Cancelled car projects are sort of like the Ark of the Covenant — they make a huge initial impression, melt a few faces, and end up in some dusty warehouse, almost totally forgotten. Chrysler's innovative plastic developing-world car of the 1990s, the CCV, was a project like this.
The CCV project started in the late 90s at pre-Daimler-merger Chrysler, and the project was focused on developing radical new techniques in design and construction with the goal of making a very inexpensive car for developing markets. Bryan Nesbitt, the man behind the design of the PT Cruiser, was in charge of the project.
The name chosen for the project is especially telling: it technically stands for Composite Concept Vehicle, referencing the extensive use of plastic composites (recycled soda bottle plastic, even!) but those of you with advanced letter-counting skills will note that the name has two C's and a V. You could even express this as 2(C)+V, or maybe even 2CV.
Hey, wait a minute. 2CV, CCV — you don't think— oh, but I do think. The fundamental design of the Chrysler CCV was absolutely, unashamedly, based on the venerable old Citröen 2CV. The choice makes perfect sense for the goals the project had in mind: the basic 2CV design has been proven over decades to be a viable, rugged, cheap, and incredibly successful basic-transportation vehicle.
Looking at the designs side-by-side make this abundantly clear. The fundamental shape is the same, the packaging is the same, the interior layout is the same, hell, they both even use twin-cylinder air-cooled engines (2CV uses a flat-twin, the CCV used a Briggs and Stratton sourced 25 HP V-twin).
I'm not sure this has ever happened quite like this in the history of motoring. Sure, car companies have cribbed one another's ideas, and in some cases, even adapted an entire philosophy of design (I'm thinking Corvair from Porsche/VW) to make a production car. But I don't know if a company has ever so openly and blatantly adapted the entire fundamental design of another company's car into a project of their own, complete with an homage in the name.
Don't get me wrong — I have nothing but respect for Chrysler being able to get over stupid corporate chauvinism and pride and find a solution that worked best. And, by basing their design on something known and proven and tested, they could focus on the innovative manufacturing processes they were developing.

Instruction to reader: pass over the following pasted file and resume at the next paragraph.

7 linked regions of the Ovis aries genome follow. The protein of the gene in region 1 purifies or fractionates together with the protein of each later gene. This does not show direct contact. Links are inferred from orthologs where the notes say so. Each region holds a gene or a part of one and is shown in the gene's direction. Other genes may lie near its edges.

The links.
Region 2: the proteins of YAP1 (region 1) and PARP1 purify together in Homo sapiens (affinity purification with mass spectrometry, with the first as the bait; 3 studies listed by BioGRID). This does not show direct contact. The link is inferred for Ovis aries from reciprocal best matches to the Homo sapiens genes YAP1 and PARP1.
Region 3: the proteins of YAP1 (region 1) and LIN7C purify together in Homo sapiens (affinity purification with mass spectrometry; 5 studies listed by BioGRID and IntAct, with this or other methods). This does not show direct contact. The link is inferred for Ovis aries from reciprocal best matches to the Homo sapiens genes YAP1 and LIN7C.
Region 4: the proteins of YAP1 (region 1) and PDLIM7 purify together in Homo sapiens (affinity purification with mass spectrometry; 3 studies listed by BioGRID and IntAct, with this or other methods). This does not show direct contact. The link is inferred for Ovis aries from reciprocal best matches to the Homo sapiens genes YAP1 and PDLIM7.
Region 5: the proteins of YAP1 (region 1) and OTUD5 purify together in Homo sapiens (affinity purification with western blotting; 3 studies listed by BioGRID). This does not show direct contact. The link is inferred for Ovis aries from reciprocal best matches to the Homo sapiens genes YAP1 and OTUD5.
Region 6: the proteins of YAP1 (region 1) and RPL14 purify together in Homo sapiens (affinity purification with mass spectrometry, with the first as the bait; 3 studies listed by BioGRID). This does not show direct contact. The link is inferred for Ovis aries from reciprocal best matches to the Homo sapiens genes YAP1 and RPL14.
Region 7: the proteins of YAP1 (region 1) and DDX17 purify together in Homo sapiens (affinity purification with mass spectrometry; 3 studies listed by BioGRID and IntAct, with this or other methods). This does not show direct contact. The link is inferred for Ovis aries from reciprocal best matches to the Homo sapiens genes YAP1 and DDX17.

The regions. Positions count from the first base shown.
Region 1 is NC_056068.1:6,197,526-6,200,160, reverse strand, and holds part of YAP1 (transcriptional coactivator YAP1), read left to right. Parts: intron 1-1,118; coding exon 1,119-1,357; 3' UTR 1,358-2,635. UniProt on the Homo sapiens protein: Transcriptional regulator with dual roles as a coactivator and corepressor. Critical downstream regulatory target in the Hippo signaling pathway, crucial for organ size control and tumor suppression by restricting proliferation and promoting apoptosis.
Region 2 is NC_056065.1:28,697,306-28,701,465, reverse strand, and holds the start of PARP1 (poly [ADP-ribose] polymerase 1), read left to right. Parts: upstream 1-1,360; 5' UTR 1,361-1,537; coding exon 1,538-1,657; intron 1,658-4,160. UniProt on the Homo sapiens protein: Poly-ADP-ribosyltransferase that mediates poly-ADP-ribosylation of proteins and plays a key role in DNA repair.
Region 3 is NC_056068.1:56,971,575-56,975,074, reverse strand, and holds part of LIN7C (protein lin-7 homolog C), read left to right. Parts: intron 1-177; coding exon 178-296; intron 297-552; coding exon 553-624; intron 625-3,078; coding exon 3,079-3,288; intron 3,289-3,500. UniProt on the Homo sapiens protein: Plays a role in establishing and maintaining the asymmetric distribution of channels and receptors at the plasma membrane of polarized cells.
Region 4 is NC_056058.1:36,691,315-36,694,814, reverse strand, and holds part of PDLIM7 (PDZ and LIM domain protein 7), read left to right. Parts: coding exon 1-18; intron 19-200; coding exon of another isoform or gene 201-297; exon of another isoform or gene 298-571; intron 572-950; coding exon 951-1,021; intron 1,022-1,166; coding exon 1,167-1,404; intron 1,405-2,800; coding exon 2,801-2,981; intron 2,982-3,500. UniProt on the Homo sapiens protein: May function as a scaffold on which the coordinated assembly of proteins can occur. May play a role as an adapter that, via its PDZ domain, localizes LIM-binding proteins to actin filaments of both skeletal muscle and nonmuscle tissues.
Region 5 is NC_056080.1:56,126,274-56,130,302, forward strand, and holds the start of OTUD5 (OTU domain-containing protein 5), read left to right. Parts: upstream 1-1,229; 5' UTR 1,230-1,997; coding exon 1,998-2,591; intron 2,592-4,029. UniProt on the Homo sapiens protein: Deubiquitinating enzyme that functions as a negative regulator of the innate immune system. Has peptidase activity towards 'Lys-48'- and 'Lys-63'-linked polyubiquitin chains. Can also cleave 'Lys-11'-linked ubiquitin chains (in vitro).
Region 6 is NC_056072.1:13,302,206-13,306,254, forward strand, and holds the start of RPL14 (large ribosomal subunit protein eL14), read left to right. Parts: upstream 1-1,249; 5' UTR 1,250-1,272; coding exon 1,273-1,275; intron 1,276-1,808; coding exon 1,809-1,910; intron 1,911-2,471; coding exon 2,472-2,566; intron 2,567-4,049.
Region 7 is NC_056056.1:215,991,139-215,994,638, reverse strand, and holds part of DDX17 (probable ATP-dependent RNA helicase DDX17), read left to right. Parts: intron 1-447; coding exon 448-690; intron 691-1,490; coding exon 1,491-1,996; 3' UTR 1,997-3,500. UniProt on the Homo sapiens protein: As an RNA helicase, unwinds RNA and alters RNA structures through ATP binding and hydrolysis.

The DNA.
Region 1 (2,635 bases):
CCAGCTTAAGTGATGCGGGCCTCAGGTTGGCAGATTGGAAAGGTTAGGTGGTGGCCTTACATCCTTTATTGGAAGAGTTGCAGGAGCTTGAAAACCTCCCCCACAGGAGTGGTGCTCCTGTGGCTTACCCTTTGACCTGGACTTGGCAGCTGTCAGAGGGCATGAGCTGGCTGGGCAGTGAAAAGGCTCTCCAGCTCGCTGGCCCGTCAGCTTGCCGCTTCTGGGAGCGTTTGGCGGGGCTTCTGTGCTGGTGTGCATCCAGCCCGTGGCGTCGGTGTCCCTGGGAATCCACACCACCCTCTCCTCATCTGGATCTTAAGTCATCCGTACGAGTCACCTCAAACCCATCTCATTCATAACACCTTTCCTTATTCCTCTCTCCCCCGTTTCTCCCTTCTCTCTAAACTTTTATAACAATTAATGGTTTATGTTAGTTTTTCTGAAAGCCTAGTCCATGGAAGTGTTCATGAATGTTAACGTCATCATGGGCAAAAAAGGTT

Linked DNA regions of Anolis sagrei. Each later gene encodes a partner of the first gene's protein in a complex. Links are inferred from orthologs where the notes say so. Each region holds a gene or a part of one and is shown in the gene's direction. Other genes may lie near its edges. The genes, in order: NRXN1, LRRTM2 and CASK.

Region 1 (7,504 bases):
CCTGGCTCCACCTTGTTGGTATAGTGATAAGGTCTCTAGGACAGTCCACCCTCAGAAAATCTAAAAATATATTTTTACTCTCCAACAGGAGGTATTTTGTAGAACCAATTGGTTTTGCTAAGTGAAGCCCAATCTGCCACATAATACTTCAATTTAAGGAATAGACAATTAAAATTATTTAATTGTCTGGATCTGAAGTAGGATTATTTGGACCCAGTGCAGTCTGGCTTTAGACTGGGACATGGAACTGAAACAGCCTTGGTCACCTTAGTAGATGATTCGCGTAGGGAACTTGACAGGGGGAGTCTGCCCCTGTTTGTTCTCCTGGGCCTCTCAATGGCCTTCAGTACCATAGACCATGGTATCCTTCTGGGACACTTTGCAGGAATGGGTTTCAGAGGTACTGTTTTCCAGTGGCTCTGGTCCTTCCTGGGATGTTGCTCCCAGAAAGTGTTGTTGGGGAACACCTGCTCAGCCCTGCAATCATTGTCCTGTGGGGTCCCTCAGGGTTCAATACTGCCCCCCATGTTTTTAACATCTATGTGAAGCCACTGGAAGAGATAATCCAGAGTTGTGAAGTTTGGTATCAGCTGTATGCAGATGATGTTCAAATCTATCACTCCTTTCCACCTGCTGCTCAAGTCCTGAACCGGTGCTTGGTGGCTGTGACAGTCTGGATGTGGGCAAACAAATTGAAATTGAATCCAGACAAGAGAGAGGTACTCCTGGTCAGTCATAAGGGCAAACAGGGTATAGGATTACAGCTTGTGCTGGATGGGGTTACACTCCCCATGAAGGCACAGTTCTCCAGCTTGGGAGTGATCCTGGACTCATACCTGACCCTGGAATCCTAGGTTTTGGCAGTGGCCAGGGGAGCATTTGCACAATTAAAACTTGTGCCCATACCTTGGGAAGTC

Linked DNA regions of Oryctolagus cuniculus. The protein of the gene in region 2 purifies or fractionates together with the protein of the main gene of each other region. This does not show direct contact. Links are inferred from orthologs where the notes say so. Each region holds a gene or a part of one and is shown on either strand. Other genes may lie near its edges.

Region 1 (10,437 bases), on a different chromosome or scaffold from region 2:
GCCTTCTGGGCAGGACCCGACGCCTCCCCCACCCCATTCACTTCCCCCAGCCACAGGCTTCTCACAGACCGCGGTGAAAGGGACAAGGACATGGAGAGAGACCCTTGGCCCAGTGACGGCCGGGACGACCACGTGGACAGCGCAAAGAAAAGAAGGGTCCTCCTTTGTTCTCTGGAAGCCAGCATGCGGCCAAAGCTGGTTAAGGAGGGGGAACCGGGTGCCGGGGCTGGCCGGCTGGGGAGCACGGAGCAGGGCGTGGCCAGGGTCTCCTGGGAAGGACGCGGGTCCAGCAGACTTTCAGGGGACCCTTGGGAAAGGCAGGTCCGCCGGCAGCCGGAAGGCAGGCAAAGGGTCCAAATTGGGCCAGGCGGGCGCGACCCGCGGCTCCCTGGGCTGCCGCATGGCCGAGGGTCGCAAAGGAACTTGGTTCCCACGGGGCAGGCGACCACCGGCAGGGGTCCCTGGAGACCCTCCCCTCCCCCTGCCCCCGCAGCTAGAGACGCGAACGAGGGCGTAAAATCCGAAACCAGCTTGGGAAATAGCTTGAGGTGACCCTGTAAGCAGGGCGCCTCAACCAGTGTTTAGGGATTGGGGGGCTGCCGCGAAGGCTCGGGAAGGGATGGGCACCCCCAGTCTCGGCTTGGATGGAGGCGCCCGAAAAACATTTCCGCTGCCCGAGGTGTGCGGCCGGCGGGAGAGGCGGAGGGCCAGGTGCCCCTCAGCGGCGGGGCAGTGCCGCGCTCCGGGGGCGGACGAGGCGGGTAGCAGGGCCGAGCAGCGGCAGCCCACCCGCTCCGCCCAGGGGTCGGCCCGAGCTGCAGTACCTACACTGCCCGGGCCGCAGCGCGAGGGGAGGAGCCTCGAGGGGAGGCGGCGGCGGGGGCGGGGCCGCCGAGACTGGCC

And boy, were they impressive. The entire body of the CCV was injection-molded in these massive presses, and consisted of only four parts. The entire body structure weighed only 210 lbs! I have friends who weigh more than that.
The plastic of the body was really the same PET plastics that soda bottles are made of, and as such the whole body was recyclable. Plus, the color could be blended right into the plastic, so no need to paint, and if you scratch it, it's the same color all the way through.
Crash testing was even pretty decent, considering, though more side protection would be needed for major American/European markets, if it came to that. It was certainly better than the auto-rickshaws and mopeds the car was being developed to replace.
There's incredibly clever touches throughout the entire car. Sure, many of them come from the 2CV, like the roll-back roof, but many are from Chrylser: look at this window design here. It's even simpler than a hand-cranked window. It's just a simple slide, moving the window up and down. No crank, no gears, no window regulator — it makes so much sense I can't believe I haven't seen anything like it before.
The whole 1200 lb-car was supposed to be able to sell for around $6000, and the manufacturing facilities were to be much simpler than almost anything else. A CCV could be built in about 6.5 hours — compare that to 19 for a Neon.
Once Daimler mated with Chrysler, the whole CCV project was summarily axed. Some of the composites research did go on to allow things like those nice plastic one-piece Jeep hardtops and other components, but the whole developing-world super-cheap car part of things was just not interesting to Diamler.
The Tata Nano has managed to be an even cheaper car, even if people aren't really buying it because it's too cheap, but still. I think axing the CCV project was a real shame — the car had a very appealing design, it seemed incredibly flexible and useful, and the reports from the ones they had testing in Africa and Brazil did quite well.
I'd still love to see the idea a real, classless, multi-use cheap, rugged car make a comeback, and I remember hoping at the time that this plucky little CCV would be it. It wasn't, of course, but I do think it's a car worth remembering.